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Comment And yet the geeks/nerds/uninformed... (Score 1, Interesting) 239

keep on buying MonopolisTel chips. AMD processors are just as good, cheaper and you don't support the Microsoft of the hardware world. There actually is a good alternative here.

VermIntel has a lot of shills online, who visit online forums/message boards trying to downplay or dismiss the vast amount of illegal activity they've been up to.

And no friends, this isn't just from 2003 onwards. There are many OEMs, resellers and industry analysts who knew they were doing the same stuff way back in the late 80's at least.

Look at the Nvidia (another anti-competitive corp) vs Intel lawsuit... making OEMs buy atom chips with their accompanying chipset CHEAPER than buying the atoms alone.

Then there's the Vista-capable lawsuit... guess what happened there? Intel had a ton of useless slow video chips but forced Microsoft to allow them to call it Aero (Vista) capable.

Remember how much Intel cheats on benchmarks? How much they pay reviewers? How they cripple non-Intel CPUs in their "industry standard" compiler?

Remember that Skype deal? http://slashdot.org/articles/06/02/13/2015236.shtml

The list goes on and on and on. This is just off the top of my head.

Microsoft (that worthless monopolist scum) gets a well-deserved "fart in their general direction", yet Intel walks scott free.

Intel has been accused and convicted multiple times on several continents. They only just pay a small fraction of the money they fraudulently and illegally made and they walk with nary a geek/nerd/joe sixpack the wiser. They still have a sterling reputation.

Intel = Microsoft (of the hardware world).

Let's see how many slashdotters and/or people of conscience can bring themselves to even acknowledge this.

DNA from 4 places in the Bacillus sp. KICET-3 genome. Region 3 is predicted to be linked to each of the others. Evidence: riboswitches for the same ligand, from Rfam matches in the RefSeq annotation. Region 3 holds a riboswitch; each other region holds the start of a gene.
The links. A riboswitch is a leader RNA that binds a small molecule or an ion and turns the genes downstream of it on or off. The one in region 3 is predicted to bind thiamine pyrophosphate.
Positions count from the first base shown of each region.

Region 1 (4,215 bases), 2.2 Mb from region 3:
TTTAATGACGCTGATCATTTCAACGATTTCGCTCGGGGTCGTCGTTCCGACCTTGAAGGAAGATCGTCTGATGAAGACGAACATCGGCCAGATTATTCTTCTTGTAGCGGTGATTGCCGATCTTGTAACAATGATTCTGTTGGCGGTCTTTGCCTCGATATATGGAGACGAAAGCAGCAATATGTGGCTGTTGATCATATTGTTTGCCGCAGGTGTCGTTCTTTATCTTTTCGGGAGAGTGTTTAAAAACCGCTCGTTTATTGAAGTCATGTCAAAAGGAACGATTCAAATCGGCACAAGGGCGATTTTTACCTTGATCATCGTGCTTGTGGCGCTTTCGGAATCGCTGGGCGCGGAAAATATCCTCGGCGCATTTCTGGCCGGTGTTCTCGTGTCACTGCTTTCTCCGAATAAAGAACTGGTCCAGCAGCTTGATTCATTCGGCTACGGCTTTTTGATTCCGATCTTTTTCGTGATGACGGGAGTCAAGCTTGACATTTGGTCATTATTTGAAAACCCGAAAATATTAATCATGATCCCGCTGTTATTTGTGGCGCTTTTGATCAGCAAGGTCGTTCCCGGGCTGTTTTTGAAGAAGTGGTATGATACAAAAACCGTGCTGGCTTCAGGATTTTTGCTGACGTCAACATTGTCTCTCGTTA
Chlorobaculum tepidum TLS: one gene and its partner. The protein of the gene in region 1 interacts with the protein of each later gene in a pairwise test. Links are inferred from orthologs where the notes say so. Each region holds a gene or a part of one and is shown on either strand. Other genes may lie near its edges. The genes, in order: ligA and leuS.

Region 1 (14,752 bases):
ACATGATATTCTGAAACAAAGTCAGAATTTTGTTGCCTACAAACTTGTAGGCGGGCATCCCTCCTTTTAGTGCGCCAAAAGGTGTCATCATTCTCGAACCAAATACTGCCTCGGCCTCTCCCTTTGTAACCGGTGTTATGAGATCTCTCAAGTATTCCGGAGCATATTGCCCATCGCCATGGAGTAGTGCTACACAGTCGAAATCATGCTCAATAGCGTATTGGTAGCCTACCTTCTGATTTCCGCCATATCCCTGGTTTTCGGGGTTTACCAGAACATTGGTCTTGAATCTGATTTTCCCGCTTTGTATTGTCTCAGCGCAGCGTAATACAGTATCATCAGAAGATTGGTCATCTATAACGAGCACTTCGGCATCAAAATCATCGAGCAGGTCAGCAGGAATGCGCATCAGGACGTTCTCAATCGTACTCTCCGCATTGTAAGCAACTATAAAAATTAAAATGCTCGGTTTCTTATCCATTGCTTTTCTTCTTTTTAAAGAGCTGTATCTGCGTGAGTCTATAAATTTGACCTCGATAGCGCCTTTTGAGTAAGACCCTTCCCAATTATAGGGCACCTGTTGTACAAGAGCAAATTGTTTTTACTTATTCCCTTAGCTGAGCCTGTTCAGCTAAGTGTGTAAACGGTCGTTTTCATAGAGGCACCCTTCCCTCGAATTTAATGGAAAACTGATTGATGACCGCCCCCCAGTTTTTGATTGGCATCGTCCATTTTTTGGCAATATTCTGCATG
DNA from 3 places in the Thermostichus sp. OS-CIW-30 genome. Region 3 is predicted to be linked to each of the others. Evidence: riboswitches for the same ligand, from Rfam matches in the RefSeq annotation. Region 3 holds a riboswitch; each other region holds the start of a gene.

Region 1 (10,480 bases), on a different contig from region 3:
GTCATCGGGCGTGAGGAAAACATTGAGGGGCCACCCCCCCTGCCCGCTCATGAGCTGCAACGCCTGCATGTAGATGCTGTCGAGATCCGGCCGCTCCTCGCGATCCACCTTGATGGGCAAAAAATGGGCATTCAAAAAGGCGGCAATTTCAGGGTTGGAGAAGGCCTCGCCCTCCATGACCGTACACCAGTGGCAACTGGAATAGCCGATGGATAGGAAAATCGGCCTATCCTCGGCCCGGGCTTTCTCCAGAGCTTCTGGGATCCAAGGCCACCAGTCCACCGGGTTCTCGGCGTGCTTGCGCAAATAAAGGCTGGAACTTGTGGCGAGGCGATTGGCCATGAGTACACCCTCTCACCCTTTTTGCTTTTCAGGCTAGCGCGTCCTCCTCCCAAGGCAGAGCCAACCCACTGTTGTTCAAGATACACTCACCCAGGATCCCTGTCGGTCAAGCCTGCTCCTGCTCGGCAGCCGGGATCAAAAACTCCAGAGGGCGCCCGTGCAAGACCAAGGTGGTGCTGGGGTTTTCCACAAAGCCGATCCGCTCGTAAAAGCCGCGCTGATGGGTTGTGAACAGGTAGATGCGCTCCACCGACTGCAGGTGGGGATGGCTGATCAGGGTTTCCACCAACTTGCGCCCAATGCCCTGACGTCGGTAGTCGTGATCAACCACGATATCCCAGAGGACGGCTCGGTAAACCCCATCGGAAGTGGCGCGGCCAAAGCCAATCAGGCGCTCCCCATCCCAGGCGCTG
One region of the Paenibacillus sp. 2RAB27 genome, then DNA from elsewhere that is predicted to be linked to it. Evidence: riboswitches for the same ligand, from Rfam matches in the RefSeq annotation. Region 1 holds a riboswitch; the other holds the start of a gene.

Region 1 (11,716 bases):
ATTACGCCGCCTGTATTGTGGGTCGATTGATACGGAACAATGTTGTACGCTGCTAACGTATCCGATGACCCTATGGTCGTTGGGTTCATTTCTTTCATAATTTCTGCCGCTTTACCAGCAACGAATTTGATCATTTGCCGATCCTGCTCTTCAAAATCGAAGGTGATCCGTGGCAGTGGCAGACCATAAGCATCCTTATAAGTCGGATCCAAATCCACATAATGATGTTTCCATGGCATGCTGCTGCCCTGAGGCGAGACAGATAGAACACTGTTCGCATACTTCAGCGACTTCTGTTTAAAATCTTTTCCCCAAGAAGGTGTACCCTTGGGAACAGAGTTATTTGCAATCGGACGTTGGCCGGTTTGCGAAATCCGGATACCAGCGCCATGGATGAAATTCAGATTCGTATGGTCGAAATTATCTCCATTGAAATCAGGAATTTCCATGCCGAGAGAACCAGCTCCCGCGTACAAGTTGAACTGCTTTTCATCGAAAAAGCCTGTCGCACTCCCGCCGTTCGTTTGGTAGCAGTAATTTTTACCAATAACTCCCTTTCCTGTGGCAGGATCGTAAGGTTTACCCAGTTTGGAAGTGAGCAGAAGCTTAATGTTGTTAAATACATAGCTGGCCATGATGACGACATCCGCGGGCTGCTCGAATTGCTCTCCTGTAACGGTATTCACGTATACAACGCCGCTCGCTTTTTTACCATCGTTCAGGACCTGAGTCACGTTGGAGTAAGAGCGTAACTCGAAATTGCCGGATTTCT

BTW, I've been Intel and Nvidia-free since 2001. I'm working on the windows part. (I'm a gamer)

Comment Re:Free as in beer; comes with required crapware (Score 0, Troll) 164

That's like saying "Genocide done right".

All DRM is evil, period.

In fact, STEAM is one of the worst forms of DRM that exists... it uses the "boil the frog" technique to lull the public into a false sense of security. But at the end of the day you still have to get permission each time you want to play (no, offline mode doesn't count because 1. it expires after a while and 2. you still have to get STEAM's permission to enter into it in the first place). And the cherry on the top of it all : it eliminates the first sale doctrine. I did hear about how STEAM(Valve) will kindly take your 10 dollars in order to "transfer" a game to someone else...

STEAM is the single most onerous form of DRM out today. The only thing which could top it is Trusted Computing (though that's coming too, but in piecemeal , so as not to disturb the frog).

Comment Re:The reason this is an issue (Score 1) 162

You have the same issues in the open source world. Granted, it's slightly better in that anyone can look at the code but how many people can trust trust? Or how many can decode "Obfuscated C"?

Obfuscation takes care of the software side.... CPU microcode deals with the hardware end and then there are the actual circuits of the processors... remember how they etched "bill sucks" on an Intel (ironic name eh?) CPU? What other goodies are on the chips that go into the worlds systems? Undocumented features? http://clusty.com/search?input-form=clusty-simple&v%3Asources=webplus&query=undocumented+x86

The only computer/compiler/software you can trust is one you build yourself from scratch. Anything else has varying degrees of mistrust.

Comment Not a bargain at all.... (Score 1) 197

Comment Re:Artificial limits R US (tm) (Score 1) 401

64-bit CPUs actually use 40-bit physical addressing (48-bit virtual). So you're not really getting the full range. Not that it matters, since 40-bits should be enough to last 5-10+ years for the vast majority of home users. By then, newer CPUs will be out to take full advantage of 64-bit memory space. There's even talk about 128-bit...


But this is all a moot point, given the massive collusion in the memory market, price fixing will make sure that huge ram systems will only exist in a far off future.

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